It’s been a little more than a year since a student at Floyd Central High School shot two police officers and then turned the gun on himself. The boy, Tyler Dumstorf, killed Officer Frank Denzinger and severely injured Officer Joel White before firing a fatal, self-inflicted gunshot following a standoff with police.
The tragedy rocked the close-knit Southern Indiana community, leaving students, parents and school officials speculating about what might have caused a seemingly nice, normal kid to do something so terribly wrong. People were scrambling for answers. And while it’s unclear exactly what prompted the shooting, the community was desperate to find a reason. Many attributed Dumstorf’s violent act to drug use, given the teen was facing a minor charge for marijuana. Ultimately, school administrators agreed on a solution that they believe will prevent a repeat of such violence: drug testing.
When classes begin in August, parents will be offered free take-home drug testing kits through the school, and not surprisingly, students are overwhelmingly opposed. But students aren’t the only critics of the bold measure, which some parents believe is not only excessive, but also misguided.
“We’ve got them so scared about the punishment that we’re not thinking about getting them help,” says Suzette Wright, an active volunteer at Floyd Central and parent of a recent Floyd Central graduate.
The concerned mother further suggests that instead of drug testing, spending time and resources educating students about substance abuse would be more likely to address the problem, preventing drug abuse in the first place. “Simply supplying parents with drug kits leaves out the most important component of preventing and handling drug abuse,” she says. “We need to straighten out the messages we give children in our own families and society at large about drug abuse.”
Although the new policy is controversial, police and school officials believe voluntary drug testing is the proper response to the fatal events that unfolded at the home of Tyler Dumstorf.
“If it can keep one child from using drugs, getting in trouble, possibly being expelled from school or, God forbid, being involved in a serious incident like that then all of our work is worth it,” says New Albany Police Officer Steve Harris.
During his 13 years as an officer, Harris recalls four critical incidents in which an officer or suspect was killed or injured in Floyd County. “Three of those incidents involved drugs, and two of those incidents involved 15-year-olds,” says Harris. “If drugs had not been involved in the incidents, then two 15-year-olds and a police officer would not have died.”
When police responded to the Dumstorf residence on June 18, 2007, it was in response to a domestic dispute — a fight between the teen and his mother, reportedly over his marijuana use. Although the child was only facing a minor infraction for smoking pot — certainly nothing that could explain a tragedy of such magnitude — police and school officials believe Dumstorf’s marijuana use is reason enough to drug test any student whose parents feel it’s warranted.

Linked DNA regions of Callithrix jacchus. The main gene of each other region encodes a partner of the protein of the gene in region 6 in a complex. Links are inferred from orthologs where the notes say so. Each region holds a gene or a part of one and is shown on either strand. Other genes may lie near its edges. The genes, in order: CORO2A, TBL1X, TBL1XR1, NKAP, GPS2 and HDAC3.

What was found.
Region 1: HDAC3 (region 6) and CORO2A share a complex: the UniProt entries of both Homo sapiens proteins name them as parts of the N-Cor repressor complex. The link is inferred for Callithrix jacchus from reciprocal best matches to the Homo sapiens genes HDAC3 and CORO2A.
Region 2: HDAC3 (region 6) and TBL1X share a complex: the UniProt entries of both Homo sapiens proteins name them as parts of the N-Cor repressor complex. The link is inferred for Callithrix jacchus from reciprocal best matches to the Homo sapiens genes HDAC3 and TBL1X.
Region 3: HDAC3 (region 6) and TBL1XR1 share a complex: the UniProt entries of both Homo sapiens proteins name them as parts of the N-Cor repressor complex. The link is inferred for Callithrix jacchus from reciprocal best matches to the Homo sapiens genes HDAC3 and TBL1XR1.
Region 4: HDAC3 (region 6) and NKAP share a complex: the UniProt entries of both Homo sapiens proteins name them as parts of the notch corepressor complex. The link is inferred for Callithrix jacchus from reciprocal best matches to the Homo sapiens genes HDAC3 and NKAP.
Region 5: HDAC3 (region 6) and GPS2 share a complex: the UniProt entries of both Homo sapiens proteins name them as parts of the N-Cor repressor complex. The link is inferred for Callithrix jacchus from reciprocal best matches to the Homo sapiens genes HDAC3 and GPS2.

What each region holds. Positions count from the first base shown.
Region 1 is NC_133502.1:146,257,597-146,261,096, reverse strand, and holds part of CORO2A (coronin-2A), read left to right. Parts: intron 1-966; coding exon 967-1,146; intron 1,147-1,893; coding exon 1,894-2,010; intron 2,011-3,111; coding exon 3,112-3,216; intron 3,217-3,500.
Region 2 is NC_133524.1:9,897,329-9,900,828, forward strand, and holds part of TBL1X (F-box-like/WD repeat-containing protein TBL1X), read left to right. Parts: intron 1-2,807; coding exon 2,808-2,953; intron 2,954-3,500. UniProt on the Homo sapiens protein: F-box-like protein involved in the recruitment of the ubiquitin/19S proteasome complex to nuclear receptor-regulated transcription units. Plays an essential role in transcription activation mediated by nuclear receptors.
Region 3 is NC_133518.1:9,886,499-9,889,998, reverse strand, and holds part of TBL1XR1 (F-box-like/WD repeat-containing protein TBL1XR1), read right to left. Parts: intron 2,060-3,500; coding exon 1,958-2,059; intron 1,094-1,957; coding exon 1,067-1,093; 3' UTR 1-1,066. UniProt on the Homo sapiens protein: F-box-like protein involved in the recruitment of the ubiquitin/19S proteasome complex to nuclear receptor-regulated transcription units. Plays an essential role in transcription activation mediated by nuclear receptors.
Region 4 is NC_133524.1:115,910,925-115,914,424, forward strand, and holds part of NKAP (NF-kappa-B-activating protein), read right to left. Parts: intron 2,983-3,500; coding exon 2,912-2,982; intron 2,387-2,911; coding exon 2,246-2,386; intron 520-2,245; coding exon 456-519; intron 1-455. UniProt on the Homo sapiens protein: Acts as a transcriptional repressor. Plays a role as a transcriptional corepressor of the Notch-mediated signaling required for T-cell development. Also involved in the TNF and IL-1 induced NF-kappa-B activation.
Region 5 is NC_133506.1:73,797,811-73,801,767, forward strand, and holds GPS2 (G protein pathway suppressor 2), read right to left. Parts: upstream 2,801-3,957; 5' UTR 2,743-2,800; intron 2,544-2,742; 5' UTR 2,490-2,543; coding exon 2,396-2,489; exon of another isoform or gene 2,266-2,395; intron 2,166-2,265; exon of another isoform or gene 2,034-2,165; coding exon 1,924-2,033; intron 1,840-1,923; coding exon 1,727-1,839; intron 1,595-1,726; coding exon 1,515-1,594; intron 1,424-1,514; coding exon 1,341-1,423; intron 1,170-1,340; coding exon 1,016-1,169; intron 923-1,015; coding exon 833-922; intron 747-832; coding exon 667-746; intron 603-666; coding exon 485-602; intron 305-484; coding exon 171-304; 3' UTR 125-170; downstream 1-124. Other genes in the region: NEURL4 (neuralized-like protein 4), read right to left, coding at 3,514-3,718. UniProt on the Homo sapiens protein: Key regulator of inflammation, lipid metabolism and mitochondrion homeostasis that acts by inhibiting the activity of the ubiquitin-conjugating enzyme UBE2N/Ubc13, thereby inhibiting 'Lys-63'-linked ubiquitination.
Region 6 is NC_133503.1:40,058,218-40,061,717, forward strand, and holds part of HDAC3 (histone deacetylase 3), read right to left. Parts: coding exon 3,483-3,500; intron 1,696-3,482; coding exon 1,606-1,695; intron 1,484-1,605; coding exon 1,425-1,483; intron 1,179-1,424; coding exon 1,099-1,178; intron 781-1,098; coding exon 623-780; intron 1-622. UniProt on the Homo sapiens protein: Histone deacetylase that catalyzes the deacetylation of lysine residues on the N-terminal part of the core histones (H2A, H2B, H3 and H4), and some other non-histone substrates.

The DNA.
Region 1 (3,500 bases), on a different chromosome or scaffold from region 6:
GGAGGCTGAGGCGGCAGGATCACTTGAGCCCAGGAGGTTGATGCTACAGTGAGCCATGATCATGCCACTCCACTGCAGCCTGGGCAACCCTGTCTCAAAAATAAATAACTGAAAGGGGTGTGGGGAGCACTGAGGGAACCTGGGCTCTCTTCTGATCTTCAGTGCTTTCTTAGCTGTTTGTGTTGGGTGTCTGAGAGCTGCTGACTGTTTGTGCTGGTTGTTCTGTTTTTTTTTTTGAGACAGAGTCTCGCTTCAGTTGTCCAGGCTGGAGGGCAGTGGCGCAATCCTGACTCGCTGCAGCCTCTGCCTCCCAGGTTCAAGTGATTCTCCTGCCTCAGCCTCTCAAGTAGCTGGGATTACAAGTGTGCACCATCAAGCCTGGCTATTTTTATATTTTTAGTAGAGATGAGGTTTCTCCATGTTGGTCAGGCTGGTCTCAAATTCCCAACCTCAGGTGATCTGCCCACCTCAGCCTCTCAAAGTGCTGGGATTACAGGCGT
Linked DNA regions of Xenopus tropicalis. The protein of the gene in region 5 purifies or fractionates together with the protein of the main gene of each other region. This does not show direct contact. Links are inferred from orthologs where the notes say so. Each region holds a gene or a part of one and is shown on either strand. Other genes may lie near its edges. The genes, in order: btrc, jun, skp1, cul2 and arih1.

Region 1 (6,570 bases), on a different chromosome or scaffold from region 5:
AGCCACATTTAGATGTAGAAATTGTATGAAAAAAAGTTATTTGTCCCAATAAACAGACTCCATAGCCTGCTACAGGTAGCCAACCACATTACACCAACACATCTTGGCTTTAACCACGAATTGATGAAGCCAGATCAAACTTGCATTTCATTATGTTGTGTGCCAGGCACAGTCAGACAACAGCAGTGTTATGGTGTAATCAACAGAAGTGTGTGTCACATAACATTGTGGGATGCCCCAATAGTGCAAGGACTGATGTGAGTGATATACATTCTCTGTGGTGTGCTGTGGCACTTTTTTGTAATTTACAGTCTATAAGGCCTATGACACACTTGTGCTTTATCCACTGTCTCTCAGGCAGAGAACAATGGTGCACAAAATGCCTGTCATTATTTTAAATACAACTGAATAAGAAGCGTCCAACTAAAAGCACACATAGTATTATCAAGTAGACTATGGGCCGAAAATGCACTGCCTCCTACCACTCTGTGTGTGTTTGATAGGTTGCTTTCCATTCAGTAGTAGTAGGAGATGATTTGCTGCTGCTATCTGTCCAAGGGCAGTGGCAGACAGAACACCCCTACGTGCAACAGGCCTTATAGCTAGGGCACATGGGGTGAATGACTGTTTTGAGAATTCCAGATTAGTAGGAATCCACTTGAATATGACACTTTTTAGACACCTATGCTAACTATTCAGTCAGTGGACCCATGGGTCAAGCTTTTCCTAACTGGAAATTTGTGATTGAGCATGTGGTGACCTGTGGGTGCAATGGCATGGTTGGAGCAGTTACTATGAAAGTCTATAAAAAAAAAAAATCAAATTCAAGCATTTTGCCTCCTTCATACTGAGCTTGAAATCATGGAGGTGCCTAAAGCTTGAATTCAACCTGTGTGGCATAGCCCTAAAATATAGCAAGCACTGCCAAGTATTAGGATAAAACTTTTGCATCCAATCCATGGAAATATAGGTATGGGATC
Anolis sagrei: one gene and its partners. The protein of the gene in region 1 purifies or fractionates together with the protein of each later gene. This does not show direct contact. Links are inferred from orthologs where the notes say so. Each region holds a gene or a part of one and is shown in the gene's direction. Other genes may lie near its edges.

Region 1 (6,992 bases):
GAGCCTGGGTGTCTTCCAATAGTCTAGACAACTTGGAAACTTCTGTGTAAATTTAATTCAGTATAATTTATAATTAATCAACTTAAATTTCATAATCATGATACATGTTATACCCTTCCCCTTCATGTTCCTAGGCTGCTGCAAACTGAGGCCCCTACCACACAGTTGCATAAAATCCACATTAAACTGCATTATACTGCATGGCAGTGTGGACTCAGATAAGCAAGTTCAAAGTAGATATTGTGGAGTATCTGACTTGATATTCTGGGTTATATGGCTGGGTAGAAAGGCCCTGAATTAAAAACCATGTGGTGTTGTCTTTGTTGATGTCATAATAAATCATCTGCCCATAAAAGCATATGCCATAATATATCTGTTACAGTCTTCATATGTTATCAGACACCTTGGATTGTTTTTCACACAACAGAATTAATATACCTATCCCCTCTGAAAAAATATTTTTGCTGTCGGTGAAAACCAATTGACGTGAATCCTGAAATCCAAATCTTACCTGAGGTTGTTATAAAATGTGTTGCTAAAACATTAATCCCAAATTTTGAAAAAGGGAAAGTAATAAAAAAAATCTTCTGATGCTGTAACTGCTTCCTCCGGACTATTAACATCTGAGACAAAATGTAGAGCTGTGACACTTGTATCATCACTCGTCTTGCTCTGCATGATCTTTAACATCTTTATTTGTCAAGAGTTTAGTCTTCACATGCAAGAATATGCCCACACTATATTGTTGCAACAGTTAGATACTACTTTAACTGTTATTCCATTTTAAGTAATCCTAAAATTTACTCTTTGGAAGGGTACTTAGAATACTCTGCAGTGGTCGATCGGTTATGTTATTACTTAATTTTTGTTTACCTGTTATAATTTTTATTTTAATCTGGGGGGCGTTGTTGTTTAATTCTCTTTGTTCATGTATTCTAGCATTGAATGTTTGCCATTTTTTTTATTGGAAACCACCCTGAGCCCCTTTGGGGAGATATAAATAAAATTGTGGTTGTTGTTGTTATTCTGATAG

Not surprisingly, the Dumstorf incident drove a wedge through the small community, particularly among students at the high school. It seemed two distinct sides formed, and the animosity intensified with the start of school last year. While everyone grieved for the slain officer, some sympathized with Dumstorf, prompting an angry and vocal backlash.
Thomas Kummer, one of Tyler Dumstorf’s closest friends, says he was subjected to a wave of anger for voicing sympathy for his late friend, not only from fellow students, but from the community as well. “People were telling me, ‘How can you be friends with someone who shot a cop?’ and that my friend was going to hell,” says Kummer. The backlash was so bad that he had to cancel his MySpace account, where he received an onslaught of hateful messages.
According to Kummer, his friend was a great kid up until his final moments, and the shooting has baffled everyone who knew him well.
As Scott Robinson — who lived down the street from Dumstorf — explained in a story published in LEO Weekly (June 27, 2007), the murder-suicide stunned everyone. Tyler was much like everyone else’s kid in the neighborhood, and his mother handled the situation just as many other parents would have that evening: holding her teenager accountable for using marijuana. No one could have predicted what happened next.
Drug abuse and teen anger have been blamed for what happened to the two Floyd County officers. Floyd Central High School’s assistant principal, Janie Whaley, admits, “The tragedy with Tyler underlines the importance of the drug, alcohol and safety policies. We need to continually work to identify and get help for troubled students — and it is not always easy to do either one. Any school the size of FC will have a percentage of students with those issues.”